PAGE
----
Before we begin, note the massive difference in attitudes to Progressive Web Applications between Apple and Google. In general, Google supports PWA and wants to increase its popularity, while Apple prefers that users install native apps that can be bought in the Apple App Store. However, due to the popularity of PWA, Apple began to support it from version 11.3 of iOS. Starting from version 12.2, PWA works quite well but is still not as stable and fast as on Google Chrome. Let's take a look at how to install your web application on Android phones.

First of all, you need to use Google Chrome because other browsers don't support PWA yet. Google Chrome fires the "beforeinstallprompt" event, which can be handled in a customized way. To do so, add the code shown below on a high level of the application. For a React application, that can be the App.js file.

Consider the following code:

let deferredPrompt; // Variable should be out of scope of addEventListener method

window.addEventListener('beforeinstallprompt', (e) => {
    e.preventDefault();	// This prevents default chrome prompt from appearing
                            
    deferredPrompt = e;	 // Save for later
    let infoBar = document.querySelector('#custom-info-bar');
    if (infoBar) {
        infoBar.style.display = '';
        let installBtn = document.querySelector('#custom-install-button');
                            
        installBtn.addEventListener('click', (e) => {
        //This prompt window
        deferredPrompt.prompt();
        // Here we wait for user interaction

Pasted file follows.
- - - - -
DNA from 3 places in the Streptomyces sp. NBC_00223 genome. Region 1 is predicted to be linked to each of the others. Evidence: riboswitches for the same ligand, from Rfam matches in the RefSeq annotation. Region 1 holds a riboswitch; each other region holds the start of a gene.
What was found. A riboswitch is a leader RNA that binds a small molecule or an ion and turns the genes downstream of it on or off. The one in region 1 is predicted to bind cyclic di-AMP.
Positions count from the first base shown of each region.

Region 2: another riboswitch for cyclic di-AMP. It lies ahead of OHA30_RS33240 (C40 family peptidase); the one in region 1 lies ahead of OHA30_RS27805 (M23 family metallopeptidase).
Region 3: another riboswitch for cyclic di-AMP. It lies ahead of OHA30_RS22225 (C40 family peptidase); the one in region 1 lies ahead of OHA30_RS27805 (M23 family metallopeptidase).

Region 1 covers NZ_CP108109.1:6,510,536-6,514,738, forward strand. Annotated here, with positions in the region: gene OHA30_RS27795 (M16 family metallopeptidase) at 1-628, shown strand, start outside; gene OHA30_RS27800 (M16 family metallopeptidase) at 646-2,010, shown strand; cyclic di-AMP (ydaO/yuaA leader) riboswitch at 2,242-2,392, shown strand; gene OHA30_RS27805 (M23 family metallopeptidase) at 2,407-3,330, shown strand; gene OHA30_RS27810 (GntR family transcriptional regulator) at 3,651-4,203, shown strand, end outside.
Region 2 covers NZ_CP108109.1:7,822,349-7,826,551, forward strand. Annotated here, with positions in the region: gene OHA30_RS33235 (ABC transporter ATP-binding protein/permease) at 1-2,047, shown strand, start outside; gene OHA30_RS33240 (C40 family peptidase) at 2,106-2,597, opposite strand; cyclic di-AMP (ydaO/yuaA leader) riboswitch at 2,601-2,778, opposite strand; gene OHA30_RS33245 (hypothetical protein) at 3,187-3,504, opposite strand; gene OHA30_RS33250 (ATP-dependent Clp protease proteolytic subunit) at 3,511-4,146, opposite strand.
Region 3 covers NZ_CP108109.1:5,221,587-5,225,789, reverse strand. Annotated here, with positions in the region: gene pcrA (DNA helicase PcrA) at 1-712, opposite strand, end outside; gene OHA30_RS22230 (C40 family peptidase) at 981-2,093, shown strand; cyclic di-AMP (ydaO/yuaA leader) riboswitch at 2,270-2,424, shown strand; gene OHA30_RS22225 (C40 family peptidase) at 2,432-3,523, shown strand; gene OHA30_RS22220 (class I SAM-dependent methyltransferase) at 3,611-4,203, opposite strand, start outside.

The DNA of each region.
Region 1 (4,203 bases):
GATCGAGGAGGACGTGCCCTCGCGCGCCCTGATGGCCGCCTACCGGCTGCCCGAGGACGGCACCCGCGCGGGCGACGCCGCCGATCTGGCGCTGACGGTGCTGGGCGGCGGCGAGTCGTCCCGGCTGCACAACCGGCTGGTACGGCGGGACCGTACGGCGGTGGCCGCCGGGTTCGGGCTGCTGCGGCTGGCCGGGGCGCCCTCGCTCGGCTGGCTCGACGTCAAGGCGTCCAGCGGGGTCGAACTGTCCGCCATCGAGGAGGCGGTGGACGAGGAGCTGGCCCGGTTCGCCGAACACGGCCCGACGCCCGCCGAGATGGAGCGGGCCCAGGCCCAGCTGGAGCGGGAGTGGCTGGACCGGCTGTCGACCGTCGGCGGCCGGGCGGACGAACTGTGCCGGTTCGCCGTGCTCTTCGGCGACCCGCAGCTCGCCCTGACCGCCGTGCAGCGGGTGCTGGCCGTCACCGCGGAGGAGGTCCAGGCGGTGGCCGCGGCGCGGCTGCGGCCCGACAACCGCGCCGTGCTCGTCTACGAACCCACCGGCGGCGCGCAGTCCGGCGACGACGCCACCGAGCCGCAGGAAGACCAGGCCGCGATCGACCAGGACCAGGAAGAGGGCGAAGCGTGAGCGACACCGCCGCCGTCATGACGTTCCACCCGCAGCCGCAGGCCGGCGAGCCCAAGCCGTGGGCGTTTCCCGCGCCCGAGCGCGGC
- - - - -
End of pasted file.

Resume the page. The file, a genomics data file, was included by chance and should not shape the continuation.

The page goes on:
deferredPrompt.userChoice
            .then((choiceResult) => {
                if (choiceResult.outcome === 'accepted') {
                    let infoBar = document.querySelector('#custom-info-bar');
                    infoBar.style.display = 'none'; // Hide info bar
                    deferredPrompt = null; // not need anymore
                }
            });
        });
    }
});
                    

In the first line, you can see:

e.preventDefault();
                    

Without that, you'll see a Chrome embedded info bar with a message like "Add This App to Home Screen" along with the dismiss button. When dismissing this window, expect it to pop up once again in a couple of weeks. You may ask: why bother with a custom solution? Well, first of all, you can create your own solution - it could be an info bar, a banner, or whatever else you want. It can also be customized in terms of colors and layout. A custom solution will significantly improve the user experience. In the above example we use a snackbar to inform users about the possibility of installing the application.

On the button handler, you can see

deferredPrompt.prompt();
                        
It's basically will show a banner like this

Add to Home screen banner

Keep in mind that you should declare deferredPrompt as a global variable. If you fail to do so, the prompt window won't open once again after clicking the cancel button. I believe that the rest of the code is self-explanatory.